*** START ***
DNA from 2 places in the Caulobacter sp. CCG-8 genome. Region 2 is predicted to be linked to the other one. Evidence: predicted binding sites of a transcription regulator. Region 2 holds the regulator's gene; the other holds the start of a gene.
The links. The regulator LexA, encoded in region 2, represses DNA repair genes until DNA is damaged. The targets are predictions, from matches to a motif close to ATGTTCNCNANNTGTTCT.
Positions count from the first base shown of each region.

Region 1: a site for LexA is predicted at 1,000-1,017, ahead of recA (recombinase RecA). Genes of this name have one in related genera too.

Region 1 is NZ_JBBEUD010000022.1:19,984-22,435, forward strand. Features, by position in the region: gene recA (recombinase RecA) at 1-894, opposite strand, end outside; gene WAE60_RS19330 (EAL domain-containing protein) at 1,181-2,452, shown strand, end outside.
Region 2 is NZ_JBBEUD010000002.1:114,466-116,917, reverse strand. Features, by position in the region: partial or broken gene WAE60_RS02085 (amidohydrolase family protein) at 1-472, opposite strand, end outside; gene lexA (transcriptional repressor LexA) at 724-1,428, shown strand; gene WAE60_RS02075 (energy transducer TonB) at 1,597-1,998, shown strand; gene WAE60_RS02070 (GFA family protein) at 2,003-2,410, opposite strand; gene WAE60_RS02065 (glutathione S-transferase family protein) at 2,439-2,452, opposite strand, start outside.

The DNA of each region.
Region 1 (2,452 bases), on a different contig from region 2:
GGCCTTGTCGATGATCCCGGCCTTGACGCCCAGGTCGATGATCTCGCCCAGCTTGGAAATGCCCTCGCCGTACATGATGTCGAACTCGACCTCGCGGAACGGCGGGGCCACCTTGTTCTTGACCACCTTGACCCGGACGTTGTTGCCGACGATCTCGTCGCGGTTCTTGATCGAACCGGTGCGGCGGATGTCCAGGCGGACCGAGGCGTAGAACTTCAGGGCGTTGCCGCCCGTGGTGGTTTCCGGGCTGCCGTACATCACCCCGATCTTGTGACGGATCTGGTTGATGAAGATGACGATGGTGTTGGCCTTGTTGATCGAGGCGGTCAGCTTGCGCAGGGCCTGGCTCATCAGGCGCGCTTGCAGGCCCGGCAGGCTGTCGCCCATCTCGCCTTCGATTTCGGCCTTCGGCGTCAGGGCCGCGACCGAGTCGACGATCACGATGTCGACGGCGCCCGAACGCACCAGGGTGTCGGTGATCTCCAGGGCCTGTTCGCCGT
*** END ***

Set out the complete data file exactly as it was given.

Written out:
DNA from 2 places in the Caulobacter sp. CCG-8 genome. Region 2 is predicted to be linked to the other one. Evidence: predicted binding sites of a transcription regulator. Region 2 holds the regulator's gene; the other holds the start of a gene.
The links. The regulator LexA, encoded in region 2, represses DNA repair genes until DNA is damaged. The targets are predictions, from matches to a motif close to ATGTTCNCNANNTGTTCT.
Positions count from the first base shown of each region.

Region 1: a site for LexA is predicted at 1,000-1,017, ahead of recA (recombinase RecA). Genes of this name have one in related genera too.

Region 1 is NZ_JBBEUD010000022.1:19,984-22,435, forward strand. Features, by position in the region: gene recA (recombinase RecA) at 1-894, opposite strand, end outside; gene WAE60_RS19330 (EAL domain-containing protein) at 1,181-2,452, shown strand, end outside.
Region 2 is NZ_JBBEUD010000002.1:114,466-116,917, reverse strand. Features, by position in the region: partial or broken gene WAE60_RS02085 (amidohydrolase family protein) at 1-472, opposite strand, end outside; gene lexA (transcriptional repressor LexA) at 724-1,428, shown strand; gene WAE60_RS02075 (energy transducer TonB) at 1,597-1,998, shown strand; gene WAE60_RS02070 (GFA family protein) at 2,003-2,410, opposite strand; gene WAE60_RS02065 (glutathione S-transferase family protein) at 2,439-2,452, opposite strand, start outside.

The DNA of each region.
Region 1 (2,452 bases), on a different contig from region 2:
GGCCTTGTCGATGATCCCGGCCTTGACGCCCAGGTCGATGATCTCGCCCAGCTTGGAAATGCCCTCGCCGTACATGATGTCGAACTCGACCTCGCGGAACGGCGGGGCCACCTTGTTCTTGACCACCTTGACCCGGACGTTGTTGCCGACGATCTCGTCGCGGTTCTTGATCGAACCGGTGCGGCGGATGTCCAGGCGGACCGAGGCGTAGAACTTCAGGGCGTTGCCGCCCGTGGTGGTTTCCGGGCTGCCGTACATCACCCCGATCTTGTGACGGATCTGGTTGATGAAGATGACGATGGTGTTGGCCTTGTTGATCGAGGCGGTCAGCTTGCGCAGGGCCTGGCTCATCAGGCGCGCTTGCAGGCCCGGCAGGCTGTCGCCCATCTCGCCTTCGATTTCGGCCTTCGGCGTCAGGGCCGCGACCGAGTCGACGATCACGATGTCGACGGCGCCCGAACGCACCAGGGTGTCGGTGATCTCCAGGGCCTGTTCGCCGT